As I’m preparing to turn around, a man who was standing on a stream bridge on the cross street sees me and yells over to me. He asks me to come talk to him, and I say no, and turn around and attempt to make my way back to my car. He crosses the street and follows me, yelling at me the whole time. He’s telling me that I’m pretty and that I should come talk to him. I say no again. He continues to follow me through the woods. He is behind me by a good deal and I am walking as fast as I can, realizing that I should not have turned around and walked back into the woods. I also won’t break into a run, because if I run and he runs, he’s going to win that race. Right now he is content shouting at me from about 25 feet back, though we’ve moved onto vulgar language about my ass and my tits and all other kinds of stuff.
Finally, after 15 harrowing minutes, I pop back out of the woods on a main street, about 100 yards from my car. I go to the corner and wait for the light to change, a little calmer that he maybe won’t drag me off by the hair in front of traffic. He calls me a bitch, spits towards me, and walks off in the other direction. Someone drives by on the streets and yells, “Nice tits!” at me. I am soaked to the skin, and the sneakers will have to be thrown out.
I went after that and locked doors to things that don’t even matter. I was locking closets and the washing machine door. I called my best friend and told him some of what happened and he said, “We need to get a bear that you can take out with you places.”
If anyone has read this far, can I get a show of hands, via comment or facebook or twitter (hashtag #metoo for lols), as to whether or not things like this happen pretty commonly to women or if I just look particularly harrassable? The following is an extreme example, though it certainly put the fear of god into me. Still at least once a week, someone doesn’t take no for an answer with me. Someone calls me a bitch if I don’t want a drink for him, or they hoot when I walk by, or generally decide not to listen to me or even better, like the fellow who stuck his torso in my car, not even ask.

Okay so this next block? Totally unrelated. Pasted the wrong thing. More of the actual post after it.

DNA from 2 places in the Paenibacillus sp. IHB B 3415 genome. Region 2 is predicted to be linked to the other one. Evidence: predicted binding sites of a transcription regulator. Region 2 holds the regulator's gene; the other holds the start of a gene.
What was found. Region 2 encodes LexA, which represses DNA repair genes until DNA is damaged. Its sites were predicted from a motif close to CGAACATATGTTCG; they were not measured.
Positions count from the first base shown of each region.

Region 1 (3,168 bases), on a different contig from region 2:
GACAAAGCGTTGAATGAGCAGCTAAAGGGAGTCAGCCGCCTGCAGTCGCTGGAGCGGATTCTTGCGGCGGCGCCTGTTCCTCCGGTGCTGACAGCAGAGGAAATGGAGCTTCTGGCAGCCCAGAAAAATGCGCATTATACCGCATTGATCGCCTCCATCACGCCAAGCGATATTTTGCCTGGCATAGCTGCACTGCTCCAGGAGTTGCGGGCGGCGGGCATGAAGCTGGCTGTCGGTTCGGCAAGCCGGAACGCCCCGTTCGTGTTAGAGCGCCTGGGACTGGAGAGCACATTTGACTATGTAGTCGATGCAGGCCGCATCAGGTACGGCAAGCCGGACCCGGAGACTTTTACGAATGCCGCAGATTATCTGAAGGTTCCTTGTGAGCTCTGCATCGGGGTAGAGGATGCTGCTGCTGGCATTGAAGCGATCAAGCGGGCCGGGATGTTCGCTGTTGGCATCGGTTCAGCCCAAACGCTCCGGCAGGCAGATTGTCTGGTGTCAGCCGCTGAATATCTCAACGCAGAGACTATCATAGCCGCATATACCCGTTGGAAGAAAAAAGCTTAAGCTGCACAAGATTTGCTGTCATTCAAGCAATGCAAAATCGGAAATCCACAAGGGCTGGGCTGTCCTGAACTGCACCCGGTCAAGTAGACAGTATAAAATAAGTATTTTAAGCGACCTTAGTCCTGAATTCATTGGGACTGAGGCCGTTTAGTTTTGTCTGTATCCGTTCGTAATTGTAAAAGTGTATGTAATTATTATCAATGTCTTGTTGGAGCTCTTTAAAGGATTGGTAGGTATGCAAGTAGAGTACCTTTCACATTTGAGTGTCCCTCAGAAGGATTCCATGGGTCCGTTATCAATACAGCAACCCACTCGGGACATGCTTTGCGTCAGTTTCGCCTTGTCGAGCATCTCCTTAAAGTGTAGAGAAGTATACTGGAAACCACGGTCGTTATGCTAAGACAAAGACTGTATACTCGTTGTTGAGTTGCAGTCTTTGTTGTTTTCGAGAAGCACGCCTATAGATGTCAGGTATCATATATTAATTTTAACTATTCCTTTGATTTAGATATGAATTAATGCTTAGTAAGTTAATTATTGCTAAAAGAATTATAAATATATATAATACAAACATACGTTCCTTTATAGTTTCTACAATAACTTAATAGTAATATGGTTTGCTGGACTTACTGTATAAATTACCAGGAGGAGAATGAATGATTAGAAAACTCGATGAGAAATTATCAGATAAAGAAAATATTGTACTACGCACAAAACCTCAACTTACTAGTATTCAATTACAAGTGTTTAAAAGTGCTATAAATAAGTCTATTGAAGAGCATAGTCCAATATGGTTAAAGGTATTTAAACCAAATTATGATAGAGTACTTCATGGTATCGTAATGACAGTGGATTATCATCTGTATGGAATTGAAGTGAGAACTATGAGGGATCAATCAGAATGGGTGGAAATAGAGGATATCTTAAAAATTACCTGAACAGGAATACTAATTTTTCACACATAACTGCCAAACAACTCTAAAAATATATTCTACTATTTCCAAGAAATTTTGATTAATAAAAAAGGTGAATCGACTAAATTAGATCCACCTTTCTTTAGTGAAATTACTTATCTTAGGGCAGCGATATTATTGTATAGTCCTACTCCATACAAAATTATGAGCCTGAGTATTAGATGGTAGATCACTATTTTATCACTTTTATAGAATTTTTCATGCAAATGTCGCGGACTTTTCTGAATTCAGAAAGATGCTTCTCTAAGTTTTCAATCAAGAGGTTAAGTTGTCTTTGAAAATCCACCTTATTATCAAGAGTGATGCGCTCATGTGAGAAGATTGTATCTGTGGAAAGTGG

What I get told a lot, from certain very derpy friends of mine, is that I run into the WEIRDEST people. That’s just so WEIRD AND UNCOMMON. I can’t BELIEVE that these things happen to you so much! Golly gee willakers. You are so UNLUCKY!
Hand raise for that, too, if you get told that your very common experience are, in fact, totally out there.
That is a rather underhanded and insidious way of victim blaming that I’m kind of sick of. Insisting that you’re some kind of freak magnet or walking invitation when actually the vast majority of women have been street harassed doesn’t even make sense to me. Do the people who think that I just meets the STRANGEST DUCKS think that, like, four dudes go around sexually harassing 80% of women and I just happened to meet some oddities. I mean…why not take the most rational explanation, which is that, as a whole, we live in a culture where it is acceptable and lauded to, say, chase a woman through the woods in the rain and then spit at her when she doesn’t want to talk.
I also want to say that I experience the kind of street harassment I do because I am fairly normative-appearing. I’m pale, fairly femme, and while I’m a little brightly colored, I pass in ways that a black woman, or a transwoman, or a disabled woman does not. In no way am I saying that my experience is universal, only that street harassment isn’t atypical, or an offense committed by five lunatics against woman who look particularly assaultable that day.
Anyway, here’s a whistle in the dark. To be honest, I’m feeling a little at fault, a little like I’m just terribly unlucky or somehow I draw this stuff to me (by…jogging? driving? I don’t kn0w). So I’m poking at people to see if anyone whistles back, in case they are feeling a little at fault.